Content marketing works, but it’s a significant long-term investment. Even more so considering the months, or even years, it can take to build momentum and deliver results for your website. And not having a clear roadmap can further delay the whole process.
Long story short — you must have a website content strategy in place. So in this post, we are going to share everything you need to know and do to formulate and refine your web content strategy.
So what is a website content strategy? It’s a brand’s high-level plan for producing, promoting, and managing content through its website. And it helps you put people and processes in place to govern content production and distribution.
A website is only as good as the web content strategy behind it. Without proper website content planning, most people cluelessly create some content here and there, and hope for the best.
But with a complete website content strategy figured out, you can have guidelines in place to direct your efforts, execute all the tasks involved cohesively and get better results.
Components of a website content strategy
Here are the components you must have in your website content strategy to earn traffic and ROI from content marketing.
Let’s take a look at these parts in more detail.
Your target niche and audience
Before you start writing content as part of a website content strategy to grow your business, you should have a clear picture of the audience and niche you want to target. Most people starting out with content marketing fit one of the below situations:
Aspiring influencer: In this case, you don’t already have a business in operation. The content itself is going to be your business. To pick a subject around which to create your content, you will need to look at areas in which you have more knowledge or skill than an average person. And then do further research to identify market demand and competition, among other factors.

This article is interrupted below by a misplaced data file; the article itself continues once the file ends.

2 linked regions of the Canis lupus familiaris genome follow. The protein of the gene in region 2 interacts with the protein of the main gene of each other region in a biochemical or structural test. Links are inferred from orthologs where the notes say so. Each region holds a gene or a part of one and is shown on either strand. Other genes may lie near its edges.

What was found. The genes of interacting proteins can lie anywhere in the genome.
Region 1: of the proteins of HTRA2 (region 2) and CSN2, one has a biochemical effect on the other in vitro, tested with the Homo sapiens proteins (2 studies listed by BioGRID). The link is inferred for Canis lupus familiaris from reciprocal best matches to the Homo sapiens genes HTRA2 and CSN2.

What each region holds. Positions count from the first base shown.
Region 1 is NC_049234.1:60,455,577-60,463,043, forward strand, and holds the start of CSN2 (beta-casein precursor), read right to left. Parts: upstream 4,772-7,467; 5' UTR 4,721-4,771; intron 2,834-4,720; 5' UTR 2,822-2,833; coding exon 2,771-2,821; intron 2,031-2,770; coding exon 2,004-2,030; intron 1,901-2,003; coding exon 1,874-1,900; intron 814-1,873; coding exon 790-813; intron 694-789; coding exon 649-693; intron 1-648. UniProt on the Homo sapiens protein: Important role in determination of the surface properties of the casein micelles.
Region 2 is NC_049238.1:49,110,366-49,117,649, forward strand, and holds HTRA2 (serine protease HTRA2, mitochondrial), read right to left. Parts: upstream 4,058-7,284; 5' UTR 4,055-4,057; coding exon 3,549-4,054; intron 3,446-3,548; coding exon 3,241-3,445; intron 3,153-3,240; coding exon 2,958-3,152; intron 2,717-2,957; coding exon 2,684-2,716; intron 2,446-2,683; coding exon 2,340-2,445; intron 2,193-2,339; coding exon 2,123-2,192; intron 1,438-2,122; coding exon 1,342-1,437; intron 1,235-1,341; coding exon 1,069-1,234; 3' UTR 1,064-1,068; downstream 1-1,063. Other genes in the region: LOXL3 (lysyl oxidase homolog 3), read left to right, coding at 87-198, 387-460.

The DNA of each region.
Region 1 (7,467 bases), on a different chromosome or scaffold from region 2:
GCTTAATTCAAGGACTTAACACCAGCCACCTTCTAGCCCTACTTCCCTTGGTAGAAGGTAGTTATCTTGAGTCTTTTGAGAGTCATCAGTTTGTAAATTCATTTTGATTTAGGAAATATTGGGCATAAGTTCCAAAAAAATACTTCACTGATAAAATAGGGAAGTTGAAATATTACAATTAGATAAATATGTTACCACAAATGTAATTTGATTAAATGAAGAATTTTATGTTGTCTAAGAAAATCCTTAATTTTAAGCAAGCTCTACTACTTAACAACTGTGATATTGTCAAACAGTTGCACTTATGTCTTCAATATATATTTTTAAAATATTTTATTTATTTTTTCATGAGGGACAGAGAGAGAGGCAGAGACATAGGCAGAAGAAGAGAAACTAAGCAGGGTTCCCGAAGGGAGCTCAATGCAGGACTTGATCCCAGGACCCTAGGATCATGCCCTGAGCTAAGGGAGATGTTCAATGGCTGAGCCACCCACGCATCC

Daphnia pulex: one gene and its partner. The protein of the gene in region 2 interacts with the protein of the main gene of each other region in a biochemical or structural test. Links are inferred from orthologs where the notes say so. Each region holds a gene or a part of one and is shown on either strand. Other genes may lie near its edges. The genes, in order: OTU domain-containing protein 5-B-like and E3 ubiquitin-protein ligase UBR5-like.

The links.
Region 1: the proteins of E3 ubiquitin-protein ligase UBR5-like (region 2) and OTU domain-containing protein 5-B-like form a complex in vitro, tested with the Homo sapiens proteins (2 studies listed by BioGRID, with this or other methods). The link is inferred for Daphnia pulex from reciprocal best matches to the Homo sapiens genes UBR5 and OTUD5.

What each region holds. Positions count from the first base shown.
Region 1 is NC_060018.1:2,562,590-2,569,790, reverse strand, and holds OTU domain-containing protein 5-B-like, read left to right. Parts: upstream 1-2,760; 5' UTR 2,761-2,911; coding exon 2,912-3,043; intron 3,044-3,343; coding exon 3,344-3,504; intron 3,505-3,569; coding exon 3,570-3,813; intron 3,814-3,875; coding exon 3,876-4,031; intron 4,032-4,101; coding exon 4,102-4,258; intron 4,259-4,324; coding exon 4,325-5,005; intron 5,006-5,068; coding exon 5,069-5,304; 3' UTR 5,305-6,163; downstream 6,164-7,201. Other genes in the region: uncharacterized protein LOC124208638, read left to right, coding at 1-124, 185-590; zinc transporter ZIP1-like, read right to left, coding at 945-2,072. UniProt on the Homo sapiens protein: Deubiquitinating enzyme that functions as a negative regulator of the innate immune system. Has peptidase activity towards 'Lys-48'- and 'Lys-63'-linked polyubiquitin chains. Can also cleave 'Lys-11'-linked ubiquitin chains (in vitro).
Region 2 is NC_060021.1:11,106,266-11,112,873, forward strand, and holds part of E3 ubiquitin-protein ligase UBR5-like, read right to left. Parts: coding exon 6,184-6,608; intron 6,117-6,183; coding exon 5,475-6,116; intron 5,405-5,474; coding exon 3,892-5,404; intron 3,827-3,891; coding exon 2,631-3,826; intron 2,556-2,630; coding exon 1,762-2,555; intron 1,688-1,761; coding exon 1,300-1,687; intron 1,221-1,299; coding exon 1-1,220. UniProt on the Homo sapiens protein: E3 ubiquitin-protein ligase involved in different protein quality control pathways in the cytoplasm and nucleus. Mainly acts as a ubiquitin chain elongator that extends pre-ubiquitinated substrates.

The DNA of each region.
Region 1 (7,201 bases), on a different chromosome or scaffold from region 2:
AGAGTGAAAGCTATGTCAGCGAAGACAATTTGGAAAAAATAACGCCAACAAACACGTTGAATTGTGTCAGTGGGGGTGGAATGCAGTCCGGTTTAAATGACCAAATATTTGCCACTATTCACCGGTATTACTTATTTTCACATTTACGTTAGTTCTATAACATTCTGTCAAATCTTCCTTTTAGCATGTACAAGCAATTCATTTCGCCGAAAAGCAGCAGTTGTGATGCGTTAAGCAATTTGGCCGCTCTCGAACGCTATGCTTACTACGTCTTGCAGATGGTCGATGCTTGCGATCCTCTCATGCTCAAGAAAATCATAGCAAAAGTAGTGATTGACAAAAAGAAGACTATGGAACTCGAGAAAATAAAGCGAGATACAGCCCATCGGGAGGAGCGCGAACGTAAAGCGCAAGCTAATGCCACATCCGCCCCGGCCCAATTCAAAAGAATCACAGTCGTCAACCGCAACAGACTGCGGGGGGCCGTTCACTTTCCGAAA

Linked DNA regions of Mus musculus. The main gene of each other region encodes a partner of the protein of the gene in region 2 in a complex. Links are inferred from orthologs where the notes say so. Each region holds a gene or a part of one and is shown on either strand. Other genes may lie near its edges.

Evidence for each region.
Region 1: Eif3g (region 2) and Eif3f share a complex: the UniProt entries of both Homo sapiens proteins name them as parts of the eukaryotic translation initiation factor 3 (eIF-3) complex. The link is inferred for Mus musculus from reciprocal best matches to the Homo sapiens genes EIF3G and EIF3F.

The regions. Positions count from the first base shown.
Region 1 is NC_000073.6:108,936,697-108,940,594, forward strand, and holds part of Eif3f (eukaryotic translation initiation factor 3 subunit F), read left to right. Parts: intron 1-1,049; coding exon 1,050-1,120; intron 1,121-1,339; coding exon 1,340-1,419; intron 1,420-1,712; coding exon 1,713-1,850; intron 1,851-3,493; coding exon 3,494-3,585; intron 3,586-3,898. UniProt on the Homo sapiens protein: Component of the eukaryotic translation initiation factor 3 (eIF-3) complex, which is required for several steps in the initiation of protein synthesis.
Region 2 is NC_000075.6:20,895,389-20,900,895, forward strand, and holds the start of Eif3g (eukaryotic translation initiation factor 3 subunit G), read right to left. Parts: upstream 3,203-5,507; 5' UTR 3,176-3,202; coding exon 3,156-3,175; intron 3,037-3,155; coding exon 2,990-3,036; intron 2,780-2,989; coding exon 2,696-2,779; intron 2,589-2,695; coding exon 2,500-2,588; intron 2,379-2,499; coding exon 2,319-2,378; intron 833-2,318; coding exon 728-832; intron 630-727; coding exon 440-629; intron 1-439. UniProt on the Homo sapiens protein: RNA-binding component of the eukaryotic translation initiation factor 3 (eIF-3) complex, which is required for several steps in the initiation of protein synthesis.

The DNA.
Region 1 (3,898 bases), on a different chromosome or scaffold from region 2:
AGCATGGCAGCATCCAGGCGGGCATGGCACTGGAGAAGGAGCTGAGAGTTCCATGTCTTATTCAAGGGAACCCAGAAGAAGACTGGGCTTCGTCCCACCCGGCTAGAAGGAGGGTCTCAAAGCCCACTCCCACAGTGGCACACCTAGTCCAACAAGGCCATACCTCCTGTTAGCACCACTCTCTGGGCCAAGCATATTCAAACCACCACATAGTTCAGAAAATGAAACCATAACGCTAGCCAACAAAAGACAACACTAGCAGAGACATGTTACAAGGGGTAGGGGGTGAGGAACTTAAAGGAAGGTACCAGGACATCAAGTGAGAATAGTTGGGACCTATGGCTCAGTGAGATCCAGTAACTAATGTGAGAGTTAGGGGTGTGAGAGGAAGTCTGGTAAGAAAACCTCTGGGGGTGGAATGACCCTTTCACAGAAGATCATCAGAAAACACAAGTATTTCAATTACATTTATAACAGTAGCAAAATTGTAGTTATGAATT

Product/service seller: In this case, you have your own products or services for which you want to increase traffic, lead generation, and sales. For you, content is the means to achieve these goals. In this case, the process to pick a subject to create content is more or less the same.
But the only difference is you will not consider subjects that are not relevant to your existing business or include them in your website content strategy, even if you personally have a lot of knowledge or skill in those areas.
In any case, while creating content for the web, you want to target people who are potential buyers or users of the products or services you’re promoting. But if your offerings cater to a large market with different types of audiences, it’s better to begin with only one segment first.
The better you know your target audience, the better you’ll be able to serve them. In fact, you need to know them so intimately that when reading your content, they should feel like you’re reading their mind.
A great way to put your finger on the type of people you want to reach is to build audience personas. And then keep them handy for reference.
So when you’re brainstorming content topics that you’ll be writing about, you can always refer to this data and use it as a filter. This will ensure that your website content planning and production are aligned with what your audience wants to read.
Content goals and KPIs
Measuring the performance of a brand’s content and how it translates to the bottom line has been a real challenge since day one.
Of course, you can measure how many visitors arrived on your website to read your content, and what percentage of them bought your product or service. But this approach is wrong on many levels.
The relation between content and revenue is not that straightforward. Relying on just one over-simplified metric as part of your website content planning is a recipe for disaster.
Firstly, you can’t figure out what metrics are really important if you don’t have clear content goals, sorted by priority.